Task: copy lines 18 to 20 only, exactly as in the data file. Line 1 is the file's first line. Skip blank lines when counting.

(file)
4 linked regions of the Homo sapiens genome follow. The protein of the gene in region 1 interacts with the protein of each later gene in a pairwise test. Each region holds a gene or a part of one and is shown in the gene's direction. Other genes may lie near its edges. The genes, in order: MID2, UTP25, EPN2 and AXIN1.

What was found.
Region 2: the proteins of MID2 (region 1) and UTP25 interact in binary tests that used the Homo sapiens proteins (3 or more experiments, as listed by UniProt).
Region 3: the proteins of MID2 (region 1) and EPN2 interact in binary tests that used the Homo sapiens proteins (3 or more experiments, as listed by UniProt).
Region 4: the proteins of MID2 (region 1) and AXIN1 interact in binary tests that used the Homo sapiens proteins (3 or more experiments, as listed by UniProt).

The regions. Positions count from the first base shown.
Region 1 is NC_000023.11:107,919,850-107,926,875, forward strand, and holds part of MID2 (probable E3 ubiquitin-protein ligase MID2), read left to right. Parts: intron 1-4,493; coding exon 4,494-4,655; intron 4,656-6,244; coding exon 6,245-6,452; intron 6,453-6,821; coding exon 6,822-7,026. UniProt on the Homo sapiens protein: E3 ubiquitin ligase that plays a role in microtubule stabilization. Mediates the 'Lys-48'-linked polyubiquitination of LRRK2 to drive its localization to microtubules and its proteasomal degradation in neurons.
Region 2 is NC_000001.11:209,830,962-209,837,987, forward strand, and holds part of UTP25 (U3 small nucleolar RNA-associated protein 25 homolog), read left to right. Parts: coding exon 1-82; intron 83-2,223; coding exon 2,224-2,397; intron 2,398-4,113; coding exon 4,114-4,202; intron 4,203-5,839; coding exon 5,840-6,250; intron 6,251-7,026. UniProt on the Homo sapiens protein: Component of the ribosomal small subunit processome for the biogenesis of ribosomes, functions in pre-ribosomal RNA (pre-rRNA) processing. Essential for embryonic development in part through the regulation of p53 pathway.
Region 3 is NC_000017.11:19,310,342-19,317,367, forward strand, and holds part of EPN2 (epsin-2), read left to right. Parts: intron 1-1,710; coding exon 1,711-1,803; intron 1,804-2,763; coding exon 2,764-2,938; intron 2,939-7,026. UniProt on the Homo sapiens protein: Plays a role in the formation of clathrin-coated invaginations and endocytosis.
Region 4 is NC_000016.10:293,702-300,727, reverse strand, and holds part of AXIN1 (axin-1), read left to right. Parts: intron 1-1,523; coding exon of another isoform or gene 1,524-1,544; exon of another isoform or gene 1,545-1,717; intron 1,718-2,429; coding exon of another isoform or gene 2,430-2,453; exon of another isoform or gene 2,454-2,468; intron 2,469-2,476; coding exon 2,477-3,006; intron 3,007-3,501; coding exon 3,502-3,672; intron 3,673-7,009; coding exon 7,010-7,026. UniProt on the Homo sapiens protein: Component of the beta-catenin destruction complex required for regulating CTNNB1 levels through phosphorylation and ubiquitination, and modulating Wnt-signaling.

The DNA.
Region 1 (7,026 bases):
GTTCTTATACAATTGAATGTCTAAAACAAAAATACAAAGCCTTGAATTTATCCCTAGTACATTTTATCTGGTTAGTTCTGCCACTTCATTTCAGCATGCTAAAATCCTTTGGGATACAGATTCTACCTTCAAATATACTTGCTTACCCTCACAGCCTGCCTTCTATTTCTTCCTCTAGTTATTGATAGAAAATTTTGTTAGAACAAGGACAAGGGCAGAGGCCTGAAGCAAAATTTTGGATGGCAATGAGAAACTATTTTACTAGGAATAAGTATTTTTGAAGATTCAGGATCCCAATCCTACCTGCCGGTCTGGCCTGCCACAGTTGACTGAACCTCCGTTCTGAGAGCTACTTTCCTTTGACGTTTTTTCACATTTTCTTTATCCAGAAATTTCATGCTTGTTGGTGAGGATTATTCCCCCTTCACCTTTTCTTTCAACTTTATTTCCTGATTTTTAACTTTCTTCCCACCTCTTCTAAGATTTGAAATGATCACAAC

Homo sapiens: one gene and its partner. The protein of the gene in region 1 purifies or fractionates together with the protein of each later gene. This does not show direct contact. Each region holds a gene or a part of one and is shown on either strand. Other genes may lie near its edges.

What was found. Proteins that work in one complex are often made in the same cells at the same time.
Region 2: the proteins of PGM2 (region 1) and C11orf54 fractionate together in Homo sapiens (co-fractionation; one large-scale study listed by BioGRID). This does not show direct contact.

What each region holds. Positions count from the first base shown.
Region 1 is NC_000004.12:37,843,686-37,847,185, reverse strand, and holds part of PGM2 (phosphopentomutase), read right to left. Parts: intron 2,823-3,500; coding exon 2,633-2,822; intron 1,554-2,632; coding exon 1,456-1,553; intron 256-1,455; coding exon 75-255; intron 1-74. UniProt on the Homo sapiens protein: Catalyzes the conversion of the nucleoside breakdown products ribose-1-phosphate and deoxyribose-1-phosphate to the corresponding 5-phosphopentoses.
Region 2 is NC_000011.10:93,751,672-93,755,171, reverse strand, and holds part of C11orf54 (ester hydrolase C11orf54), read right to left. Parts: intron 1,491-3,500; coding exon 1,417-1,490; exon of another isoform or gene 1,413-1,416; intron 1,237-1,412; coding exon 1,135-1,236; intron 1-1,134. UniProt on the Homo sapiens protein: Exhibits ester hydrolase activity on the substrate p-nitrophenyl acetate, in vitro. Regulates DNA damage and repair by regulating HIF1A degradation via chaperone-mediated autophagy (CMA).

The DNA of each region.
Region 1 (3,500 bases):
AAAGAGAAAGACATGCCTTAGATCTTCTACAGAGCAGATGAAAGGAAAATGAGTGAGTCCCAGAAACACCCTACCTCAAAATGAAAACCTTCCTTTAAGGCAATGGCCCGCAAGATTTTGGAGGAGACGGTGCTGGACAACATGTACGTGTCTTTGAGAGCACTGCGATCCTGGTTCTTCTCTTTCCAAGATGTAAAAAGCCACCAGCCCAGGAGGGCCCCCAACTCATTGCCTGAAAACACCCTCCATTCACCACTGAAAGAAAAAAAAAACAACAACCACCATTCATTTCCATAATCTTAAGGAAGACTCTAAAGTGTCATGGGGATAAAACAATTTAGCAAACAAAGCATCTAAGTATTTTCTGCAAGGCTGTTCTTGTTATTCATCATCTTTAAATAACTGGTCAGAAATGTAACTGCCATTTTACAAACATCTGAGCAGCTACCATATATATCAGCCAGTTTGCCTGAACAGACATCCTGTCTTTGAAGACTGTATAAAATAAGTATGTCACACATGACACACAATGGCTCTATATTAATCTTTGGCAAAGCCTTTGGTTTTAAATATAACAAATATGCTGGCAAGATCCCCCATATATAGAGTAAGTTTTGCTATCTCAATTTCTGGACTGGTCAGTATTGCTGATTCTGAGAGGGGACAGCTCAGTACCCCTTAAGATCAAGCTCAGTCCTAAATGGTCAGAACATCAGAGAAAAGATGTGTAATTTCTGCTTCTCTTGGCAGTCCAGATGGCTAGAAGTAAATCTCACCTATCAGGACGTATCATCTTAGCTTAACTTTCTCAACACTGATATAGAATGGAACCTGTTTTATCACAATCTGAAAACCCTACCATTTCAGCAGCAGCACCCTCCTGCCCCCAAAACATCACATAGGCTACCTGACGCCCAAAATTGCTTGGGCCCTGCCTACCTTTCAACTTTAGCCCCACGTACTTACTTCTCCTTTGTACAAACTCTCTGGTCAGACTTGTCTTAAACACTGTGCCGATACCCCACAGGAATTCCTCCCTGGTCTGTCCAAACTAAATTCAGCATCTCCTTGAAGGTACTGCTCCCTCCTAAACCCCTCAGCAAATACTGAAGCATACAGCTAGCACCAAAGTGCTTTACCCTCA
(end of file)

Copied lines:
Region 1 is NC_000004.12:37,843,686-37,847,185, reverse strand, and holds part of PGM2 (phosphopentomutase), read right to left. Parts: intron 2,823-3,500; coding exon 2,633-2,822; intron 1,554-2,632; coding exon 1,456-1,553; intron 256-1,455; coding exon 75-255; intron 1-74. UniProt on the Homo sapiens protein: Catalyzes the conversion of the nucleoside breakdown products ribose-1-phosphate and deoxyribose-1-phosphate to the corresponding 5-phosphopentoses.
Region 2 is NC_000011.10:93,751,672-93,755,171, reverse strand, and holds part of C11orf54 (ester hydrolase C11orf54), read right to left. Parts: intron 1,491-3,500; coding exon 1,417-1,490; exon of another isoform or gene 1,413-1,416; intron 1,237-1,412; coding exon 1,135-1,236; intron 1-1,134. UniProt on the Homo sapiens protein: Exhibits ester hydrolase activity on the substrate p-nitrophenyl acetate, in vitro. Regulates DNA damage and repair by regulating HIF1A degradation via chaperone-mediated autophagy (CMA).

The DNA of each region.